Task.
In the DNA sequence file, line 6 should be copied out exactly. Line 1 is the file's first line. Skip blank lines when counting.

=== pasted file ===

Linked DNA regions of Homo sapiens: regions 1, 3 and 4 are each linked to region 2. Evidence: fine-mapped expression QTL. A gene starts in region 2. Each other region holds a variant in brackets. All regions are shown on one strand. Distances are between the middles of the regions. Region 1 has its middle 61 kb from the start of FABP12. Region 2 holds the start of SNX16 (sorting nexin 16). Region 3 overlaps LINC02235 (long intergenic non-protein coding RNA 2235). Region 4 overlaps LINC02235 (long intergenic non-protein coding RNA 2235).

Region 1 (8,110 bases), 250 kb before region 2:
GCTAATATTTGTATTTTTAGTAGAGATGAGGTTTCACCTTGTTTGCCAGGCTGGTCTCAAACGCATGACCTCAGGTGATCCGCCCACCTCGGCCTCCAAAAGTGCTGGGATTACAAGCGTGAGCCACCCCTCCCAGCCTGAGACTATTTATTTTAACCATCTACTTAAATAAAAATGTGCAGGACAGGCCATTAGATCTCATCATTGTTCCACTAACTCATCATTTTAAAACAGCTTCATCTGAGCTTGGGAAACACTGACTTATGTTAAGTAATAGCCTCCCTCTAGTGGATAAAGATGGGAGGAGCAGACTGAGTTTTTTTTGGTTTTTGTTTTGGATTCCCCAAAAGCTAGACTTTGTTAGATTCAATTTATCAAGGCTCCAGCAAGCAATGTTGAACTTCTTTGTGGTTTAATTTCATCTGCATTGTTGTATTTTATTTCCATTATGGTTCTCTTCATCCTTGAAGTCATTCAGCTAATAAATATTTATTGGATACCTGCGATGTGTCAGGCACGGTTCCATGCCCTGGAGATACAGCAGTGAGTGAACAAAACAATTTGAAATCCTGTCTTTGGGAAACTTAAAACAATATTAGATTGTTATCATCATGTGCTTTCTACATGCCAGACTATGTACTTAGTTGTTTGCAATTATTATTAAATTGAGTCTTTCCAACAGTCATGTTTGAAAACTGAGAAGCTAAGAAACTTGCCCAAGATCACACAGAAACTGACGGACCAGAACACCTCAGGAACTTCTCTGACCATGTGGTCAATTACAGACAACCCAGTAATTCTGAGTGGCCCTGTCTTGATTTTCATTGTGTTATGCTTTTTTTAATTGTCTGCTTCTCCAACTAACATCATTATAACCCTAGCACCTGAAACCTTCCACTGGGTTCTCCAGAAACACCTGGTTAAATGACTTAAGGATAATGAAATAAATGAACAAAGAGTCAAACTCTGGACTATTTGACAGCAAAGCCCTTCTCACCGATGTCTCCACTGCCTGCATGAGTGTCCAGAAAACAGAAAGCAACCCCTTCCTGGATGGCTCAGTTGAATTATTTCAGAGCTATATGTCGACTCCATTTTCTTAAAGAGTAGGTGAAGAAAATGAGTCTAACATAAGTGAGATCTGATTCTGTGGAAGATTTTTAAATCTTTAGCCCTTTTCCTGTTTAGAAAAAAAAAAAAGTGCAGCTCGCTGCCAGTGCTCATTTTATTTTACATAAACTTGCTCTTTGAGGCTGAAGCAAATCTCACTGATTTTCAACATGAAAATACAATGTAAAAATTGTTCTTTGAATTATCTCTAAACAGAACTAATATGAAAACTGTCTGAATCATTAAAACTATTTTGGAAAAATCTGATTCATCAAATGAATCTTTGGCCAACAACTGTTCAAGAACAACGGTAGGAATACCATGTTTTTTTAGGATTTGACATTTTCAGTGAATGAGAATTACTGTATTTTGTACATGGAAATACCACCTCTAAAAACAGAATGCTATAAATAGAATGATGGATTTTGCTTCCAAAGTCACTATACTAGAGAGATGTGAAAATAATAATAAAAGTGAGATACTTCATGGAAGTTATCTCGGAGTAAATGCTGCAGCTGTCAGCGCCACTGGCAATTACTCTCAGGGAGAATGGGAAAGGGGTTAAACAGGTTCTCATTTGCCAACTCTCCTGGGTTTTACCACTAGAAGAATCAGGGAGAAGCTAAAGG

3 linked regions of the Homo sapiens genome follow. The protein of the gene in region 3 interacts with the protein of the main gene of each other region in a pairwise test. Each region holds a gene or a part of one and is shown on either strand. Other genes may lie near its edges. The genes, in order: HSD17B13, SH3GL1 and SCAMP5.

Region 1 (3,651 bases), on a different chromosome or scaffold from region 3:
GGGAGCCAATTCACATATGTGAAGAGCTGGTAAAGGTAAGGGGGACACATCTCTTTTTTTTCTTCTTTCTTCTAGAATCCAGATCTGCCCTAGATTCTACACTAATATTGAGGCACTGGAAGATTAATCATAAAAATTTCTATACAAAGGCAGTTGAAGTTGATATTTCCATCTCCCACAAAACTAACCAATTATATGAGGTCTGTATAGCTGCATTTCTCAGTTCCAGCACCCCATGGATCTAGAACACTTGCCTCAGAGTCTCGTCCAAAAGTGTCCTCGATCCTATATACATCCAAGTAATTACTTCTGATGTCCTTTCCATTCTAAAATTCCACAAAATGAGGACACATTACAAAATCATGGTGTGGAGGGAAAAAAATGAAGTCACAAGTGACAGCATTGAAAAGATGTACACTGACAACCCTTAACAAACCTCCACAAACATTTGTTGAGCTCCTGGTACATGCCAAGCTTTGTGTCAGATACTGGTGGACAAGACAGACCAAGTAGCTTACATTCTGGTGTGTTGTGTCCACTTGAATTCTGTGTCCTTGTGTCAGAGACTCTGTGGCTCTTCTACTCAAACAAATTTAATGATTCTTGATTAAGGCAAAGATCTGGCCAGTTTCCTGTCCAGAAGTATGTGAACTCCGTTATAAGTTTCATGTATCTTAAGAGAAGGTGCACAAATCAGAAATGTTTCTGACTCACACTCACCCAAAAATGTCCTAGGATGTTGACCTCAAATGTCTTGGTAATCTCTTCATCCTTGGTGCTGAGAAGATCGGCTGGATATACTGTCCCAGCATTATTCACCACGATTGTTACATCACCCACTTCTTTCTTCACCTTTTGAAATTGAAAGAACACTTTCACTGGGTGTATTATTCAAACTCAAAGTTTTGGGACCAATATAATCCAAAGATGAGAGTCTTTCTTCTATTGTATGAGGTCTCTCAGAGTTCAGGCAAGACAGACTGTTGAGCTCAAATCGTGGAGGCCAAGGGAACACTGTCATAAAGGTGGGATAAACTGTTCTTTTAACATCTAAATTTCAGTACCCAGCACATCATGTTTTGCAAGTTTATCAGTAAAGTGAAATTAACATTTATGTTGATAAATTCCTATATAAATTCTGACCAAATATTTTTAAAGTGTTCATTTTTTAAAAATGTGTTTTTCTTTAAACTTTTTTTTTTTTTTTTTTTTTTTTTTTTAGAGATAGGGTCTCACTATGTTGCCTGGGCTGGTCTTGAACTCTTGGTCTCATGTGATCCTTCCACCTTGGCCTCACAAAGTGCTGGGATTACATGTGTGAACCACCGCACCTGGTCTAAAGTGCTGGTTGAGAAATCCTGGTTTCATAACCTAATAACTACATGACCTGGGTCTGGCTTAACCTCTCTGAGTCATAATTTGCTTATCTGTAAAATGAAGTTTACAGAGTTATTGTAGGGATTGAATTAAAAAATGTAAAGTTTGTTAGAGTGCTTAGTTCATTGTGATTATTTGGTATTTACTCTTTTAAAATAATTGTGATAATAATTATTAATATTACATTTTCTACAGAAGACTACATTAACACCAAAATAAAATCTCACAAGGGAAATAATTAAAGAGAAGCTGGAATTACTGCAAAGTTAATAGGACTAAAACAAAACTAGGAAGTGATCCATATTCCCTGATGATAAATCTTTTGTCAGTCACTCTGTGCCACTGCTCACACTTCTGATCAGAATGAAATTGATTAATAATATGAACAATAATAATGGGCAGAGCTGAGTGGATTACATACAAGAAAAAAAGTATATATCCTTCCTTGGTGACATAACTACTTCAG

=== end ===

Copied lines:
GGGAGCCAATTCACATATGTGAAGAGCTGGTAAAGGTAAGGGGGACACATCTCTTTTTTTTCTTCTTTCTTCTAGAATCCAGATCTGCCCTAGATTCTACACTAATATTGAGGCACTGGAAGATTAATCATAAAAATTTCTATACAAAGGCAGTTGAAGTTGATATTTCCATCTCCCACAAAACTAACCAATTATATGAGGTCTGTATAGCTGCATTTCTCAGTTCCAGCACCCCATGGATCTAGAACACTTGCCTCAGAGTCTCGTCCAAAAGTGTCCTCGATCCTATATACATCCAAGTAATTACTTCTGATGTCCTTTCCATTCTAAAATTCCACAAAATGAGGACACATTACAAAATCATGGTGTGGAGGGAAAAAAATGAAGTCACAAGTGACAGCATTGAAAAGATGTACACTGACAACCCTTAACAAACCTCCACAAACATTTGTTGAGCTCCTGGTACATGCCAAGCTTTGTGTCAGATACTGGTGGACAAGACAGACCAAGTAGCTTACATTCTGGTGTGTTGTGTCCACTTGAATTCTGTGTCCTTGTGTCAGAGACTCTGTGGCTCTTCTACTCAAACAAATTTAATGATTCTTGATTAAGGCAAAGATCTGGCCAGTTTCCTGTCCAGAAGTATGTGAACTCCGTTATAAGTTTCATGTATCTTAAGAGAAGGTGCACAAATCAGAAATGTTTCTGACTCACACTCACCCAAAAATGTCCTAGGATGTTGACCTCAAATGTCTTGGTAATCTCTTCATCCTTGGTGCTGAGAAGATCGGCTGGATATACTGTCCCAGCATTATTCACCACGATTGTTACATCACCCACTTCTTTCTTCACCTTTTGAAATTGAAAGAACACTTTCACTGGGTGTATTATTCAAACTCAAAGTTTTGGGACCAATATAATCCAAAGATGAGAGTCTTTCTTCTATTGTATGAGGTCTCTCAGAGTTCAGGCAAGACAGACTGTTGAGCTCAAATCGTGGAGGCCAAGGGAACACTGTCATAAAGGTGGGATAAACTGTTCTTTTAACATCTAAATTTCAGTACCCAGCACATCATGTTTTGCAAGTTTATCAGTAAAGTGAAATTAACATTTATGTTGATAAATTCCTATATAAATTCTGACCAAATATTTTTAAAGTGTTCATTTTTTAAAAATGTGTTTTTCTTTAAACTTTTTTTTTTTTTTTTTTTTTTTTTTTTAGAGATAGGGTCTCACTATGTTGCCTGGGCTGGTCTTGAACTCTTGGTCTCATGTGATCCTTCCACCTTGGCCTCACAAAGTGCTGGGATTACATGTGTGAACCACCGCACCTGGTCTAAAGTGCTGGTTGAGAAATCCTGGTTTCATAACCTAATAACTACATGACCTGGGTCTGGCTTAACCTCTCTGAGTCATAATTTGCTTATCTGTAAAATGAAGTTTACAGAGTTATTGTAGGGATTGAATTAAAAAATGTAAAGTTTGTTAGAGTGCTTAGTTCATTGTGATTATTTGGTATTTACTCTTTTAAAATAATTGTGATAATAATTATTAATATTACATTTTCTACAGAAGACTACATTAACACCAAAATAAAATCTCACAAGGGAAATAATTAAAGAGAAGCTGGAATTACTGCAAAGTTAATAGGACTAAAACAAAACTAGGAAGTGATCCATATTCCCTGATGATAAATCTTTTGTCAGTCACTCTGTGCCACTGCTCACACTTCTGATCAGAATGAAATTGATTAATAATATGAACAATAATAATGGGCAGAGCTGAGTGGATTACATACAAGAAAAAAAGTATATATCCTTCCTTGGTGACATAACTACTTCAG